It’s such irony, you know. I sit there and talk about such heavy stuff with her, and Jack is smiling and laughing and yelling, “I LUFF OOO!” at her. Wouldn’t it be awesome if we could be more like him, and less like…a giant ball of worry? She suggested we enter hibernation until spring. Sebi and I are going to work on a plan where we don’t take Jack out at all, but I can still get errands and things done. We’re considering a clone, but I hear they’re expensive…
There is (hopefully) going to be some news out of Fort Hopeful within the next few weeks that will change the game all together. That’s what I am looking forward to. Hope is the only thing getting me through right now.
(I really do wish I could be open and honest with y’all. But I can’t for various reasons…don’t need to feed the animals! You’ll forgive me later, I promise!)
Today was our quarterly “meeting” with Dr. GI. Since the last visit, Jack’s been on the high calorie formula and tolerating it mostly well. However, he was also placed on the palliative care since the last visit, so I had to tell him all that.
(which, to tell you the truth, does not get easier over time…)
He’s gained a whopping 4 ounces.
We talked food, feeding, and football (we didn’t talk football, but I needed another f word to counteract the one I’m about to tell you I dropped). He wants to try feeding therapy again (even though we got kicked out, AND the kid is still aspirating. You know, because he wants to feel like he’s doing something.) He talked to Jack about eating and Jack told him he likes circle crackers (Ritz) and plain toast. Which is sort of the extent of his diet at this point.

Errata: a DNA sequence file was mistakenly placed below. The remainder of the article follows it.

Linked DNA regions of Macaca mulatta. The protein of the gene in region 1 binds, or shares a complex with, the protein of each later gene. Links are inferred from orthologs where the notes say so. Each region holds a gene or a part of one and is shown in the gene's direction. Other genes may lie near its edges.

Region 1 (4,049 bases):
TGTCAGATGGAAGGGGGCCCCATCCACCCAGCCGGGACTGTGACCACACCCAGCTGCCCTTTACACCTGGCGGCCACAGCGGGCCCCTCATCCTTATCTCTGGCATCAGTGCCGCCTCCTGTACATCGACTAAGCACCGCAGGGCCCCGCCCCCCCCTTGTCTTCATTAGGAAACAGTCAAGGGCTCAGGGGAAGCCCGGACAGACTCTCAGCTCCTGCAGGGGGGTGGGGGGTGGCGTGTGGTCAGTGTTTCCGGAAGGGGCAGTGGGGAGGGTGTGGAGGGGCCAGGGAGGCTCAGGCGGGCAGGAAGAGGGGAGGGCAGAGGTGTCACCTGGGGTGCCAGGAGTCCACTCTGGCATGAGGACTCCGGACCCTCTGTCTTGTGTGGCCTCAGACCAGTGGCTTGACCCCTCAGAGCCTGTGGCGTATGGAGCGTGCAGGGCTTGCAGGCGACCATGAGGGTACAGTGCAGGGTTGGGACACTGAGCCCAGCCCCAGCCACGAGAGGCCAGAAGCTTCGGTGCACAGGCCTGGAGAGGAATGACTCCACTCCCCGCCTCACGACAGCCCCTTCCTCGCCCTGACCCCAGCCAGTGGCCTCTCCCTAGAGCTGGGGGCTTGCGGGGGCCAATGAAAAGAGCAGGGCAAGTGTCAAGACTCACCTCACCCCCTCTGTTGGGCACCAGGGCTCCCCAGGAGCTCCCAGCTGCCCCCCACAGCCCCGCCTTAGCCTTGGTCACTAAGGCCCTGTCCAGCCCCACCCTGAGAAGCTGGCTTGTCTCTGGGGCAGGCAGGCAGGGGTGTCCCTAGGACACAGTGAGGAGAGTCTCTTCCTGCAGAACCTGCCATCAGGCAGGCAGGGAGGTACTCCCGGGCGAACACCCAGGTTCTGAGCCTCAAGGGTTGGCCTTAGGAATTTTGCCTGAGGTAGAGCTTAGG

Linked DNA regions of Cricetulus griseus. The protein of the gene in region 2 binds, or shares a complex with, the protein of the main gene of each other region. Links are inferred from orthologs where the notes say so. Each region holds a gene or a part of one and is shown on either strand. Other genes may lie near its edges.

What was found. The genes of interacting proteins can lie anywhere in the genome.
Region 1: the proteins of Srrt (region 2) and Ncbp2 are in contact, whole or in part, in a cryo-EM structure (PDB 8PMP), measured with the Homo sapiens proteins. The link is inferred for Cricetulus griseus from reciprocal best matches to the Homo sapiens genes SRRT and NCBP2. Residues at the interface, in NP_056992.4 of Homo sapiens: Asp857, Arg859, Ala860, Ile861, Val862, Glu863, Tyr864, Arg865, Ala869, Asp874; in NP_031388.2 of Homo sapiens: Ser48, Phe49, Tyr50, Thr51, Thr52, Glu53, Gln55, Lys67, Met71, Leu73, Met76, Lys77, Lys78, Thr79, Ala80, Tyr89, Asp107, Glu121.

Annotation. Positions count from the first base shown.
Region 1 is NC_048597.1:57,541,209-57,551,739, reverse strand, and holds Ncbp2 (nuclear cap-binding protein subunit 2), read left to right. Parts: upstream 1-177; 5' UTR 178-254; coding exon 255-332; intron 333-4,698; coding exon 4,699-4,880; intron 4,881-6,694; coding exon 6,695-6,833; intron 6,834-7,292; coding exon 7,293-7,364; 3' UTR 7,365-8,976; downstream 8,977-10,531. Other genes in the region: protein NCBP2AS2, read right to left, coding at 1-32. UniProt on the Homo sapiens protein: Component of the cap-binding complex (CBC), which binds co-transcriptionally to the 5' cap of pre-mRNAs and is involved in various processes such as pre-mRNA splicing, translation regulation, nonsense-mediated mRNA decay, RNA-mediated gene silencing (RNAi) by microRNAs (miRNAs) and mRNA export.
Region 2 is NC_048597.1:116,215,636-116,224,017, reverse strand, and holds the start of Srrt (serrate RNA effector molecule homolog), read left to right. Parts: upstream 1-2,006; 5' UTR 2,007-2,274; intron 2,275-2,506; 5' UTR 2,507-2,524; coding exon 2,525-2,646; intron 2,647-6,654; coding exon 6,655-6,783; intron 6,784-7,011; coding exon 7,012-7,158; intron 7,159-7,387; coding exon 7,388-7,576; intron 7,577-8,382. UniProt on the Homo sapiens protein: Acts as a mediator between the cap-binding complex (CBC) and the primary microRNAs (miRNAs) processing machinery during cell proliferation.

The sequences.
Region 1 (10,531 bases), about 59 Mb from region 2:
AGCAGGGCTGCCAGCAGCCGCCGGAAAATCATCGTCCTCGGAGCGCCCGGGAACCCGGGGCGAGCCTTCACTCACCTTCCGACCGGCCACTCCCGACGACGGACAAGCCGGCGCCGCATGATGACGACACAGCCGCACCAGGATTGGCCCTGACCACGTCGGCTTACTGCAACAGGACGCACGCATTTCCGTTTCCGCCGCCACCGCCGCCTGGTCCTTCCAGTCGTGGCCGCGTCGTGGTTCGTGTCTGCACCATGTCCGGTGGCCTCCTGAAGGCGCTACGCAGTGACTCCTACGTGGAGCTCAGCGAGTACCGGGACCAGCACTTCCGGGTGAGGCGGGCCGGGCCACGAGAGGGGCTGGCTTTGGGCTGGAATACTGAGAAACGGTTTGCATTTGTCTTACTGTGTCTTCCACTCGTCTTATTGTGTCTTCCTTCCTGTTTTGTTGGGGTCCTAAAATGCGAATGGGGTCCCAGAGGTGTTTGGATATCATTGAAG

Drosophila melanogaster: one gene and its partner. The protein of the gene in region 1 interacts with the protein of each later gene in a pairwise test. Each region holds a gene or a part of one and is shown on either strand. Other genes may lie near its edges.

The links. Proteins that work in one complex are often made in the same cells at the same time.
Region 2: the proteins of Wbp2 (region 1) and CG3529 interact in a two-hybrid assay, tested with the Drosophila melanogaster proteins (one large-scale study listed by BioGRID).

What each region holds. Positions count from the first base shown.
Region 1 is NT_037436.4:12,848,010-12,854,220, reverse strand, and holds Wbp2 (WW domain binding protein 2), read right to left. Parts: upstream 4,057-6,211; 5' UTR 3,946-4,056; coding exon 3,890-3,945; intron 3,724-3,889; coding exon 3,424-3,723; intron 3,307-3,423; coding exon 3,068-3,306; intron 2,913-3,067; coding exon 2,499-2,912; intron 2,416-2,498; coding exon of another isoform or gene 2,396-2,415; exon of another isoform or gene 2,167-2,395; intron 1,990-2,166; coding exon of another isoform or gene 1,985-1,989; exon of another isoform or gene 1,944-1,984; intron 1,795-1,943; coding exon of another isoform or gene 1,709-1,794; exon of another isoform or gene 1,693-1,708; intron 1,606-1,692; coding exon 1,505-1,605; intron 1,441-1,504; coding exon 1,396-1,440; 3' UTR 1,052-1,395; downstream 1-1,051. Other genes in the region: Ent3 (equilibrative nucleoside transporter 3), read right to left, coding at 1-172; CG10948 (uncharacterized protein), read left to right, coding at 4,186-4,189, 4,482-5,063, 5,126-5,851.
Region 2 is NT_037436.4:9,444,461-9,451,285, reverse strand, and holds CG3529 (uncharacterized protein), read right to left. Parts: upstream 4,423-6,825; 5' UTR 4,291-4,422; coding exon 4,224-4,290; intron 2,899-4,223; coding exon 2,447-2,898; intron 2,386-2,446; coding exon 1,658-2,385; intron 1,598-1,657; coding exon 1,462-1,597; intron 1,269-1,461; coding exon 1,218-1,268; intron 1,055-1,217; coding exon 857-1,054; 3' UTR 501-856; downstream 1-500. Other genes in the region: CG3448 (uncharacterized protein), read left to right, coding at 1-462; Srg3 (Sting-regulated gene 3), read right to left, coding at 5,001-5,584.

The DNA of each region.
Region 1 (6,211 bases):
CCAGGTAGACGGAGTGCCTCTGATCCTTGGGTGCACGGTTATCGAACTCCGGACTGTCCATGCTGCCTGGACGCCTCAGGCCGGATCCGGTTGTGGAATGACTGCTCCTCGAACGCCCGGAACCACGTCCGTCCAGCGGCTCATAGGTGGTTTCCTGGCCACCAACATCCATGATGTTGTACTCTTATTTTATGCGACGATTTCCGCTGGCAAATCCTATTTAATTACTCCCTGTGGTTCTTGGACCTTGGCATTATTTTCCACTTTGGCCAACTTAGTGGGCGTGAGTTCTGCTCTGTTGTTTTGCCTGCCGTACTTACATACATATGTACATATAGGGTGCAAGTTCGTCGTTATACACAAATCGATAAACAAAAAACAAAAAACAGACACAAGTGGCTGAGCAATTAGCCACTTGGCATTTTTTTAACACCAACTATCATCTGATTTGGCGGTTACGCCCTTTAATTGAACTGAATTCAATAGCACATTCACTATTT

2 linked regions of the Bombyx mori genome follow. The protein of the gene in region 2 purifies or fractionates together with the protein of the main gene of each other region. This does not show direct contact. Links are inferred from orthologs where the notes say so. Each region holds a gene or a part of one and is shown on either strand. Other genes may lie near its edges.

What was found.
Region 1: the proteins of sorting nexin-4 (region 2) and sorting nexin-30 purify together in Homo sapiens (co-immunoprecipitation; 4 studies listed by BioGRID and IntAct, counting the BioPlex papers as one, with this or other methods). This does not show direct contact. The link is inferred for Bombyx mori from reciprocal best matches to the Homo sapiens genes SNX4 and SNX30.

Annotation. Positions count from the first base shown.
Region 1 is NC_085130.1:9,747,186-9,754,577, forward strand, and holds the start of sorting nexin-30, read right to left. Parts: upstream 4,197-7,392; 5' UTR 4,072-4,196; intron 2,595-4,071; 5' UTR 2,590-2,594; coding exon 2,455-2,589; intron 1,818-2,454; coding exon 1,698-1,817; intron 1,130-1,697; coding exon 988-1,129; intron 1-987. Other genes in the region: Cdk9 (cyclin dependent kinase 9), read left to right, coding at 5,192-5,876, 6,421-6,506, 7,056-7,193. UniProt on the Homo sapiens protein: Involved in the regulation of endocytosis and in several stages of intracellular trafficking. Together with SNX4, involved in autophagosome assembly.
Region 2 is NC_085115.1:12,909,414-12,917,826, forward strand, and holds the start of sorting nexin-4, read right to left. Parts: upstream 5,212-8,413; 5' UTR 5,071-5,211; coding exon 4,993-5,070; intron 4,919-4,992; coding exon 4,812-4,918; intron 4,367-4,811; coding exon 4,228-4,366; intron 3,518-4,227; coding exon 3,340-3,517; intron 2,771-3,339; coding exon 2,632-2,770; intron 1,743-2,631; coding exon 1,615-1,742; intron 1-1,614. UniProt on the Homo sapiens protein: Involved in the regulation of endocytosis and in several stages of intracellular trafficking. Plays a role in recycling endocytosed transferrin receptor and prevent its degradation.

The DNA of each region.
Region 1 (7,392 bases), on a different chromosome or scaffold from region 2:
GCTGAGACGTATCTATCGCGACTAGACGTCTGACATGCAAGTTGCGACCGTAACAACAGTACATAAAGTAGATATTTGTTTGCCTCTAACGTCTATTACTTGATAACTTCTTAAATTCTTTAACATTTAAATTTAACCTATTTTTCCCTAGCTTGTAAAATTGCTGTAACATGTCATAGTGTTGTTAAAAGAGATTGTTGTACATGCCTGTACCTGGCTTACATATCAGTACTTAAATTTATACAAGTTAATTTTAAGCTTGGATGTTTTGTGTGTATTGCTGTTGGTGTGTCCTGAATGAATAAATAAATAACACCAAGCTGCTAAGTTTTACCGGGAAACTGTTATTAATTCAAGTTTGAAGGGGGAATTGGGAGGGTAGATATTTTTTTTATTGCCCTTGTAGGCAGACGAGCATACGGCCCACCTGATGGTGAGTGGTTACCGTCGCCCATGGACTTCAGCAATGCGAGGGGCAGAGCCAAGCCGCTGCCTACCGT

I mentioned that I am still having trouble with the NoNo (g-tube). He tells us it hurts multiple times daily, and changing it requires all hands on deck, and a shot of tequilla (for me). I told him in January that there was something wrong. I called in April to tell him there’s something wrong. In July, I forgot to talk about it because I was too busy worrying about him losing weight.
He listens, and he fills the balloon up with water, and empties it. As if I didn’t do it right or something.
***This is the part of the story where you will read and see things that are not normal for me. I apologize in advance to Non, my Mom and to Jesus***
He tells me to get Jack up on the table.
Jack is no dummy. He has this figured out and yells, “NOT THE NONO!”
There are now 3 adults holding Jack down to take the NoNo out. Just take it out. This is not normal for my kid. He has been through so much, he usually just takes it like a champ, and we move on. It’s not like he’s not had the thing changed a few dozen times over his life.
He gets it out, and says he’s going to change it to a Mini instead of the Mic-Key (funny, right?).
So he starts…and he can’t get it in. He’s mashing on Jack, he’s trying really hard….
“hmmm, I see where this could be a problem, Heather.”
“Hang tight, Buddy…”
“Momma will get you a pony, the police car at Toys ‘R Us, and the Real Death Star if you just hang on…”
“WAHHHHHHHHHHHHHHHHHHHHH! make him stop!”
(mom’s heart breaks…)
At this point, he puts some giant tool down Jack’s stoma to keep it open.
And I lost my ever-loving mind.
Jack is screaming bloody murder. My poor, sweet girl child is sitting in a chair in the corner looking like she may throw up or cry, or both.
“Get Your F-ing Hands OFF OF MY KID UNTIL YOU CAN DRUG HIM OR SOMETHING!”
“Heather, calm down.”
Well, when he said that, I sort of saw like a prism of color, and then someone else took over my body. I remember saying things like, “Fix this mess you made, RIGHT NOW!” and something to the effect of “I KNOW HOW TO GET TO THE (bleepity bleeping) O.R FROM HERE!”
I guess my break with sanity caused him to pause, because he just up and left the room. I scooped up Jack and he was just broken. He was doing that sob where they literally shake and can’t catch their breaths. I was shaking too, but for other reasons.